DIP 1024--Shared Atomics--Community Review Round 1

Manu turkeyman at gmail.com
Wed Oct 2 05:57:42 UTC 2019

On Tue, Oct 1, 2019 at 3:45 AM Mike Parker via Digitalmars-d
<digitalmars-d at puremagic.com> wrote:
> [...]

At best, this DIP is premature; we need to make shared correctly
restrict read/write access before trying to do fancy stuff.
That flag is now available, but the implementation has bugs, and it
needs to be enabled by default.

Assuming that the supporting material I mention above is available and
works properly, then I think it might be reasonable to open some
discussion of this kind, and on that note... I think this is a really
bad idea, and almost the opposite of what you want in virtually every
I've written a whole lot of lock-free concurrent code, which involves
a lot of atomics, and the semantics in this DIP are not anything I
have ever seen or wanted (as I've argued here in the past). I think
the semantics described are misleading, and would only serve to
improperly educate an amateur user how to incorrectly write lock-free
algorithms, and increase their confidence that they're doing it right
(they're probably not).
1. Most atomic operations are NOT seq-cst. Seq-cst operations are *super rare*.
  a. I just searched our entire engine codebase; there are 971 calls
to atomic functions; there are *four* instances of seq-cst, and I
think at least some of them are actually wrong (over-synchronised),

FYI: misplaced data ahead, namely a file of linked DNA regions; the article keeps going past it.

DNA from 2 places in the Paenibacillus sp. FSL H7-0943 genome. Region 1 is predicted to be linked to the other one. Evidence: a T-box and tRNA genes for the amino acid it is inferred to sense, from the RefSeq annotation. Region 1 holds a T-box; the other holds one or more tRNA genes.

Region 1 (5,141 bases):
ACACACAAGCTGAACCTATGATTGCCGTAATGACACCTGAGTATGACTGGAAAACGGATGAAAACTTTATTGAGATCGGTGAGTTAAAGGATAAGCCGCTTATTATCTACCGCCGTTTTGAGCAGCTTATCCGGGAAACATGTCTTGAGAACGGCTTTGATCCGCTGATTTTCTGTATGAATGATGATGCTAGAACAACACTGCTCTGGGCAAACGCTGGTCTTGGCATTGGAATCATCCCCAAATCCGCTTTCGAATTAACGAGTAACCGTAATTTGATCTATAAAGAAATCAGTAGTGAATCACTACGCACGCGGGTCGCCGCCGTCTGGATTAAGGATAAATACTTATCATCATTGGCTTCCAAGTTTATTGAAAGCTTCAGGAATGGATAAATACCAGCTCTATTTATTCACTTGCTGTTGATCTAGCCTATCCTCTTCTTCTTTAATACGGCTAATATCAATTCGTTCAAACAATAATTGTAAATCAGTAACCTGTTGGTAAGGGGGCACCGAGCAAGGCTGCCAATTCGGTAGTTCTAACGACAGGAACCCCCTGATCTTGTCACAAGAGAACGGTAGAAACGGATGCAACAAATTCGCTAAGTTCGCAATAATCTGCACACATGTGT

possibly all of them, I would need to consider closer.
2. Many atomic operations appear in a series, in which case, it's
typical that exactly one operation in the series may be the
synchronisation point.
3. In reality, probably at least half of operations are 'relaxed'.
4. xchg and cas operations are fundamental to any atomic code, and
there are no syntax or operators for those operations; so, you're
undoubtedly using core.atomic aggressively anyway, and I think it's
just weird to litter naked arithmetic in between calls to core.atomic
functions. I feel that's misleading by making the naked arithmetic
look like NOT-atomic operations by contrast to a bunch of atomic
library calls.
5. In almost all cases when working with atomics, you tend to do
quirky stuff not captured by regular usage of data types, and not
conveniently facilitated by this DIP.

For instance; this is a common implementation for releasing a ref count:
  if (atomicLoad(rc, Relaxed) == 1 || atomicSub(rc, 1, Relaxed))
    // maybe acquire if necessary
    // do release logic...

How do I write that code with this DIP?

We need to make shared correct before we do any stuff like this, and
then when it's correct, we can talk... but I will probably continue to
resist this, because the only result I see is that it will train
amateurs to write bad atomic algorithms with an improper sense of
confidence gained by being sanctioned by the language.

This is a bad idea.

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